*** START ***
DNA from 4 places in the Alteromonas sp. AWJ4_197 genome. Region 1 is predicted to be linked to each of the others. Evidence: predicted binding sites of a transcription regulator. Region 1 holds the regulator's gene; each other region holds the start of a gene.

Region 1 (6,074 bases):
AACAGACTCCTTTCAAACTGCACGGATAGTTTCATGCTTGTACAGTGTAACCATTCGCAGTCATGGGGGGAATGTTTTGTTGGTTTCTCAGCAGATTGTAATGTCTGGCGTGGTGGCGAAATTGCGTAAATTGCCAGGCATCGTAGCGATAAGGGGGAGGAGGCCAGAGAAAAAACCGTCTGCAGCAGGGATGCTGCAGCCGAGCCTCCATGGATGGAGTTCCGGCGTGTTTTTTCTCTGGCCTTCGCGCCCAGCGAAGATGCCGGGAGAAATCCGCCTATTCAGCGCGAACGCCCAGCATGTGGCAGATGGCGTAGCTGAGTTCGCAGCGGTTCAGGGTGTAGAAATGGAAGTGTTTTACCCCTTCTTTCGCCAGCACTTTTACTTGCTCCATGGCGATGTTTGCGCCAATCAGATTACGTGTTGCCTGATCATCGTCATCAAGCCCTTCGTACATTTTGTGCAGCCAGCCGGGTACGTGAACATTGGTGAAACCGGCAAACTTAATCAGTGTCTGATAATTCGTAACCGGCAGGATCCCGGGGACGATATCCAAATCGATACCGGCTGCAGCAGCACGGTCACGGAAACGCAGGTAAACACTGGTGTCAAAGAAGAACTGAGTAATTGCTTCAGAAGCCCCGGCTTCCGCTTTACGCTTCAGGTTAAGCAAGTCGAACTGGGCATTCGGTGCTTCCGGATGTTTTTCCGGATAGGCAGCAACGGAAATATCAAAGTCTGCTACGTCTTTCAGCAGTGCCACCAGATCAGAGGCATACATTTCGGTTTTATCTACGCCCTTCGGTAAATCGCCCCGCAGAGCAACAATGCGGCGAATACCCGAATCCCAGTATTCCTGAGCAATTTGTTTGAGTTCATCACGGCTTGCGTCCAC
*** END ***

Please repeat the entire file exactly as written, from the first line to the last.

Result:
DNA from 4 places in the Alteromonas sp. AWJ4_197 genome. Region 1 is predicted to be linked to each of the others. Evidence: predicted binding sites of a transcription regulator. Region 1 holds the regulator's gene; each other region holds the start of a gene.

Region 1 (6,074 bases):
AACAGACTCCTTTCAAACTGCACGGATAGTTTCATGCTTGTACAGTGTAACCATTCGCAGTCATGGGGGGAATGTTTTGTTGGTTTCTCAGCAGATTGTAATGTCTGGCGTGGTGGCGAAATTGCGTAAATTGCCAGGCATCGTAGCGATAAGGGGGAGGAGGCCAGAGAAAAAACCGTCTGCAGCAGGGATGCTGCAGCCGAGCCTCCATGGATGGAGTTCCGGCGTGTTTTTTCTCTGGCCTTCGCGCCCAGCGAAGATGCCGGGAGAAATCCGCCTATTCAGCGCGAACGCCCAGCATGTGGCAGATGGCGTAGCTGAGTTCGCAGCGGTTCAGGGTGTAGAAATGGAAGTGTTTTACCCCTTCTTTCGCCAGCACTTTTACTTGCTCCATGGCGATGTTTGCGCCAATCAGATTACGTGTTGCCTGATCATCGTCATCAAGCCCTTCGTACATTTTGTGCAGCCAGCCGGGTACGTGAACATTGGTGAAACCGGCAAACTTAATCAGTGTCTGATAATTCGTAACCGGCAGGATCCCGGGGACGATATCCAAATCGATACCGGCTGCAGCAGCACGGTCACGGAAACGCAGGTAAACACTGGTGTCAAAGAAGAACTGAGTAATTGCTTCAGAAGCCCCGGCTTCCGCTTTACGCTTCAGGTTAAGCAAGTCGAACTGGGCATTCGGTGCTTCCGGATGTTTTTCCGGATAGGCAGCAACGGAAATATCAAAGTCTGCTACGTCTTTCAGCAGTGCCACCAGATCAGAGGCATACATTTCGGTTTTATCTACGCCCTTCGGTAAATCGCCCCGCAGAGCAACAATGCGGCGAATACCCGAATCCCAGTATTCCTGAGCAATTTGTTTGAGTTCATCACGGCTTGCGTCCAC